Habeamus | The First Design Meeting
post-template-default,single,single-post,postid-494,single-format-standard,ajax_updown_fade,page_not_loaded,,qode-title-hidden,qode_grid_1300,footer_responsive_adv,qode-theme-ver-17.2,qode-theme-bridge,wpb-js-composer js-comp-ver-5.6,vc_responsive

The First Design Meeting

First Milestone: reached. After convincing Simon that we should absolutely create a boardgame together, we met on Skype to discuss our first brainstorming session. Each of us had had a bit of time over the weekend to think about what should be in the game and how the game should proceed. Simon sounded a lot more well-prepared than I was, and we started talking about all the ideas we had individually collected during the last two days.

Creativity just flowed out of us, it was awesome. We had so many ideas, and each idea one of us had sparked so many new ideas in the other one. That was such a great feeling.

However, we still didn’t have our core mechanic, so while we were already talking about specific game scenarios, we didn’t even have a framework for putting them in. That was a bit weird.
At some point, one of us had the key idea: what if all the cards were played face down? And what if most of those cards were worth nothing, but their only function would be to distract the others and keep up the bluffing game? All of a sudden, everything clicked into place: the intrigue, the bluffing, the double-bluffing. Putting down cards just to make your opponents unsure of what you just did. Oh, everyone would see that you did something, but did you place that card there because you really want that vote, or did you place it there to lead them away from the real goal?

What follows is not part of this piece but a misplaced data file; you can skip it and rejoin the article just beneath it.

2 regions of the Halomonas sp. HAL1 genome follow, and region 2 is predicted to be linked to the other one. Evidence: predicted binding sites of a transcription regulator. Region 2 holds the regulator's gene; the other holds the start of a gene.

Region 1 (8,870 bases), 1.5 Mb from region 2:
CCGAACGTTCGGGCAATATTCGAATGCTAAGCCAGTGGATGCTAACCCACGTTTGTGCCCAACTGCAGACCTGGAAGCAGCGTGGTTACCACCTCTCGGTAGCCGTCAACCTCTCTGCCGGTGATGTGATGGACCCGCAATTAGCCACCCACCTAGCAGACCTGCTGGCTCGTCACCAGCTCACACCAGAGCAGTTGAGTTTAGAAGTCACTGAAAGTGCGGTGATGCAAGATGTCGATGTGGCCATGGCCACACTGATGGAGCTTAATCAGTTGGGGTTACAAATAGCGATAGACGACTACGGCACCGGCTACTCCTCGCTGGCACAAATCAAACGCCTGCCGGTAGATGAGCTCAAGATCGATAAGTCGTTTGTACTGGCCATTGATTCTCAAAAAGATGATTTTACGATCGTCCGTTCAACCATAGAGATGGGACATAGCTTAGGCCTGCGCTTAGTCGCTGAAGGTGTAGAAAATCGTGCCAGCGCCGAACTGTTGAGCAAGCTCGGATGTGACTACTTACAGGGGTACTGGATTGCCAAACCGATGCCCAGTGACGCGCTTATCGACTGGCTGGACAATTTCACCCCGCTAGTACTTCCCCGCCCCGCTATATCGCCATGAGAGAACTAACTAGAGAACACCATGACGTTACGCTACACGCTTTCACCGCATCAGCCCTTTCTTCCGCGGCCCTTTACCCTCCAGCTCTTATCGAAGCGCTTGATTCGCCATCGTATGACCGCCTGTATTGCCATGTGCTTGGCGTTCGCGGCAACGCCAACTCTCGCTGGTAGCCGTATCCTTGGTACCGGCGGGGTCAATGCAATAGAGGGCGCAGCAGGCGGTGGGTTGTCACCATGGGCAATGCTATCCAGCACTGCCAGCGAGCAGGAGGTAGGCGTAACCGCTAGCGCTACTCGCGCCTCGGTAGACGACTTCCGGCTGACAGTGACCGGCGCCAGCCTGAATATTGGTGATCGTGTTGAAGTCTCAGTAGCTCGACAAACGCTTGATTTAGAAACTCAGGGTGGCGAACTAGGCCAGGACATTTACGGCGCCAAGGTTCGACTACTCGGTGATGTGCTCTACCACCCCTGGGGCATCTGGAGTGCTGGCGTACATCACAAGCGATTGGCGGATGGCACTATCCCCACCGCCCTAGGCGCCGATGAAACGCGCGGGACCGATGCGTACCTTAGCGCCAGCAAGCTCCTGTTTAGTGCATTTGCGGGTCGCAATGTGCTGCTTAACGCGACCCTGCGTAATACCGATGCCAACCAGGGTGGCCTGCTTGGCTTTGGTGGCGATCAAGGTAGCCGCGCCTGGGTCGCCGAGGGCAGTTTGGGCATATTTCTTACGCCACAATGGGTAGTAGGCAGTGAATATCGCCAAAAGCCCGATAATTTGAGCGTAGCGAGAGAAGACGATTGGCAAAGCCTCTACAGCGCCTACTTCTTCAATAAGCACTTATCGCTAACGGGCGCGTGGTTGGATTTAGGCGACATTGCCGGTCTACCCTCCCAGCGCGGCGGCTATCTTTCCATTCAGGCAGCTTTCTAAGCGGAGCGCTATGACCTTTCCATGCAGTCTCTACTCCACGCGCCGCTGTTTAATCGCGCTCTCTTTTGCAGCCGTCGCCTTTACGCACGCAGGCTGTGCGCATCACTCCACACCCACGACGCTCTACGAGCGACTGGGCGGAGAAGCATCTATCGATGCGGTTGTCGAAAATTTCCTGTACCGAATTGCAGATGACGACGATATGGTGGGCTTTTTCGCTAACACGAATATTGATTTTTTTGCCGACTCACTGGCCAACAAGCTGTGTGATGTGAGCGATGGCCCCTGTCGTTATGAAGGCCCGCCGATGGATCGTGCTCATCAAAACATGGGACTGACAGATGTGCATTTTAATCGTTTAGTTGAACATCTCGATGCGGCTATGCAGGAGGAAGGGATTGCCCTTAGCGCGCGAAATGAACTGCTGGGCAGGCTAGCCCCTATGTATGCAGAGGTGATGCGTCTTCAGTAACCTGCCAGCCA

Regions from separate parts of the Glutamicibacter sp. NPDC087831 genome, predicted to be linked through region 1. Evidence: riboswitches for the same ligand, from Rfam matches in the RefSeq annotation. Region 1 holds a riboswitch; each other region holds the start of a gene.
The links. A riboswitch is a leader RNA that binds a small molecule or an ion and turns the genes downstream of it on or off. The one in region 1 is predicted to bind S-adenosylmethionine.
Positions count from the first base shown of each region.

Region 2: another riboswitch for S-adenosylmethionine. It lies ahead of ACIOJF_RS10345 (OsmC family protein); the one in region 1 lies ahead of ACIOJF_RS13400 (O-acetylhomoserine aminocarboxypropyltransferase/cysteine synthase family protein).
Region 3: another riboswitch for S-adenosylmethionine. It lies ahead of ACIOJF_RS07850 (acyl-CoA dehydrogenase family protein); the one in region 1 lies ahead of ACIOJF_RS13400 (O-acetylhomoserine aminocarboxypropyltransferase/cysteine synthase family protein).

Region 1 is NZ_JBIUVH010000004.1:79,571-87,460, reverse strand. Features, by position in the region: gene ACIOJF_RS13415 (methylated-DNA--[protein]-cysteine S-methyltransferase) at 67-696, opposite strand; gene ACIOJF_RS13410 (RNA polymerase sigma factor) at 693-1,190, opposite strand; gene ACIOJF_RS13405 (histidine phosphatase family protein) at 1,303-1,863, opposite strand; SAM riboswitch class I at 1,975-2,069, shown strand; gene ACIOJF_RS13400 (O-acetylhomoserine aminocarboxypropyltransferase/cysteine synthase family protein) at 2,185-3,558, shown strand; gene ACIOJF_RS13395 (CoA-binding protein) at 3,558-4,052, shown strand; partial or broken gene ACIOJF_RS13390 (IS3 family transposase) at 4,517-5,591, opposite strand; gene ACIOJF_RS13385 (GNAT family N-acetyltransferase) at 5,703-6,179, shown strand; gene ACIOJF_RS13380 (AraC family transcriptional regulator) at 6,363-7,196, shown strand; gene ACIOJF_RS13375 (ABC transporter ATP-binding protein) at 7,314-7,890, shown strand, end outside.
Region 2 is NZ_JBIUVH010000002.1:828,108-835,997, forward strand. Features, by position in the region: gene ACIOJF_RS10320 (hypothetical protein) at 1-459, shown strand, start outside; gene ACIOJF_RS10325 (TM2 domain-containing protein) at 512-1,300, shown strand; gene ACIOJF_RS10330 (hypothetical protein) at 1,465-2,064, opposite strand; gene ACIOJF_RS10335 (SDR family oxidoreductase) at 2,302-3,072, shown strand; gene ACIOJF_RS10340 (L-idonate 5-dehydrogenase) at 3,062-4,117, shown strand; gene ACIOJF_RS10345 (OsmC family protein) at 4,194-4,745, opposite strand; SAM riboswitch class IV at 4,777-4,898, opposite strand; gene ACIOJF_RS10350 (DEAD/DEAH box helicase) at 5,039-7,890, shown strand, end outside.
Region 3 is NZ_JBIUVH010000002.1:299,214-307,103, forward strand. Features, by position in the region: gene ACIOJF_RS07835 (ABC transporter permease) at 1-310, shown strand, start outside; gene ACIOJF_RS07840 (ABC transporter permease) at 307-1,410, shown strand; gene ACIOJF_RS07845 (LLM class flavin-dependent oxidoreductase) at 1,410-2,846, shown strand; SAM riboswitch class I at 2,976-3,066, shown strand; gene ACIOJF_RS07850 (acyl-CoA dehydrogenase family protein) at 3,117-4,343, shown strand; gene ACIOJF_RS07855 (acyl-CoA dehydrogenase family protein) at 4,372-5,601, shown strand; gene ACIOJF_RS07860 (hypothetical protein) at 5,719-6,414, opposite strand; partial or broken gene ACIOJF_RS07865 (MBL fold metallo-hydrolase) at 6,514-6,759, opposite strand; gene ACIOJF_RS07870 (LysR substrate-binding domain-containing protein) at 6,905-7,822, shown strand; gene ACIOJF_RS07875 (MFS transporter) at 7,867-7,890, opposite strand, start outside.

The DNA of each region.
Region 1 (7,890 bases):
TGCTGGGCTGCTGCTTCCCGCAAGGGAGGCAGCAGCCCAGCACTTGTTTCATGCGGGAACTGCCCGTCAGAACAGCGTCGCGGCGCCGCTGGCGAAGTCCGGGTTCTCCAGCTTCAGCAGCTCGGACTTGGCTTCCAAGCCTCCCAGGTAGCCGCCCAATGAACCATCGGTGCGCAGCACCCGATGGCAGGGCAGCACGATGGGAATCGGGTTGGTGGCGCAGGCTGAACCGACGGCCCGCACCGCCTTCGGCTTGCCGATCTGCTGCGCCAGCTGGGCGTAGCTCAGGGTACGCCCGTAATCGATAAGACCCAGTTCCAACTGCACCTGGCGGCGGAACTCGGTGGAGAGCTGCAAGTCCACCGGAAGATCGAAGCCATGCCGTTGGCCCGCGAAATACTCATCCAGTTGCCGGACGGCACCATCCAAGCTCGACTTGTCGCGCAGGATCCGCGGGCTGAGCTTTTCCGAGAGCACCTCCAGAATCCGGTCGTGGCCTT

From that moment, we knew we had a game, and we finally put all of our previous ideas into place, turning it into a brilliant (as we thought at the time) combination of scheming an misleading. We wrote down a whole bunch of rules, created a spreadsheet for calculating the numbers of each type of cards we should have and noting down the different actions we wanted to allow each player. It was quite a big document and we were really proud of all the stuff we had integrated in the game.

Of course, that game was quite different from what we have today. How we found out that most of what we had was silly and didn’t help the game at all — I’m going to tell you that next week.

But do you know what the funniest thing is? We actually don’t remember which one of us had that brilliant first idea of playing face down with empty cards. So today we simply agree that it was both of us.